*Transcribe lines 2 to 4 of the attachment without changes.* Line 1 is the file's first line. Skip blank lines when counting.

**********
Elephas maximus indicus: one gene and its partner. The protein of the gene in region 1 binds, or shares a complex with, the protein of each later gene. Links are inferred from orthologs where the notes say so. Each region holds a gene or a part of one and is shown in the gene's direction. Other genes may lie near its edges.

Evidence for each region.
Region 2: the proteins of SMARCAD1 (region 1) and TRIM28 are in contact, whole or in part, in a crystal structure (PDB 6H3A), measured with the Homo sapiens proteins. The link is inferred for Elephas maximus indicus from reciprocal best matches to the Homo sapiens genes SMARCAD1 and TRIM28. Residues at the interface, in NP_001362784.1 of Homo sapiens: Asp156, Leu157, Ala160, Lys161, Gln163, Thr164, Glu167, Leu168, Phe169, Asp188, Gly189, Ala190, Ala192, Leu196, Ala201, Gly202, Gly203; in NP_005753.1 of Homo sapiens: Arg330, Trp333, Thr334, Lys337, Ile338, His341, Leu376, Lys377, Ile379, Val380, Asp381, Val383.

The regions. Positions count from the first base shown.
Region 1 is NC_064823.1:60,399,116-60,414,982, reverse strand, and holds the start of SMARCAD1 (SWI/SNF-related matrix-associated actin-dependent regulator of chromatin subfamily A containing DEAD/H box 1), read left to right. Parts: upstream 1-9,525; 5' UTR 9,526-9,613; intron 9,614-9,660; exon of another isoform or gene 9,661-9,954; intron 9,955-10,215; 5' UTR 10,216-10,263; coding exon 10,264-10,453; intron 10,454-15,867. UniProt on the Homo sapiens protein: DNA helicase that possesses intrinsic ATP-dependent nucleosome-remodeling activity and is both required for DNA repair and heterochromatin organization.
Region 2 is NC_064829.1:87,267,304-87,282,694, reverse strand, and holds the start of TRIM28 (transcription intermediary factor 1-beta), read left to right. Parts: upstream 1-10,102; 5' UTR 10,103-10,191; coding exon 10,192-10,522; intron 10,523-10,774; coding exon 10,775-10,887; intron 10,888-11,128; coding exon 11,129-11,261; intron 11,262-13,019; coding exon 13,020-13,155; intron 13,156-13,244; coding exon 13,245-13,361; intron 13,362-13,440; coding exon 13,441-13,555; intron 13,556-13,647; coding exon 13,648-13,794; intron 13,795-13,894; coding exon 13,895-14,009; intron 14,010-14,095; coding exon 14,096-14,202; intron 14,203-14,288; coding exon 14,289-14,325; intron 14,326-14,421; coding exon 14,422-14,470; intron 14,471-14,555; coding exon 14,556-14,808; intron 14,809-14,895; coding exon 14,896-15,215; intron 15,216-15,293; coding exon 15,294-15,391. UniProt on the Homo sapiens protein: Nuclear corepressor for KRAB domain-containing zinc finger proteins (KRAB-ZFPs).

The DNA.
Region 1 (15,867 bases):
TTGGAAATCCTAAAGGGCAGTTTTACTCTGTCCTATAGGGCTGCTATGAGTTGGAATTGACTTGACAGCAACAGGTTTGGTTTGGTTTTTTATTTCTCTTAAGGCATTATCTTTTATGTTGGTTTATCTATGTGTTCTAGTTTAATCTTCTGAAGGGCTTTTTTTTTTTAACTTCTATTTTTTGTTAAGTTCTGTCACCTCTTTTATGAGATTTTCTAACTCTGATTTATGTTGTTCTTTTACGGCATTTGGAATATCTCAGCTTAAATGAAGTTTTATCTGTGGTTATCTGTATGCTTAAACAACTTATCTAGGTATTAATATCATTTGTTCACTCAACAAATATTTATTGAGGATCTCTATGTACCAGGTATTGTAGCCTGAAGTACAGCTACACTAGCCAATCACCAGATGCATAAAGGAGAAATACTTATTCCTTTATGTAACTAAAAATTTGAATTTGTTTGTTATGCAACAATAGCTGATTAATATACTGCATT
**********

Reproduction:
Evidence for each region.
Region 2: the proteins of SMARCAD1 (region 1) and TRIM28 are in contact, whole or in part, in a crystal structure (PDB 6H3A), measured with the Homo sapiens proteins. The link is inferred for Elephas maximus indicus from reciprocal best matches to the Homo sapiens genes SMARCAD1 and TRIM28. Residues at the interface, in NP_001362784.1 of Homo sapiens: Asp156, Leu157, Ala160, Lys161, Gln163, Thr164, Glu167, Leu168, Phe169, Asp188, Gly189, Ala190, Ala192, Leu196, Ala201, Gly202, Gly203; in NP_005753.1 of Homo sapiens: Arg330, Trp333, Thr334, Lys337, Ile338, His341, Leu376, Lys377, Ile379, Val380, Asp381, Val383.

The regions. Positions count from the first base shown.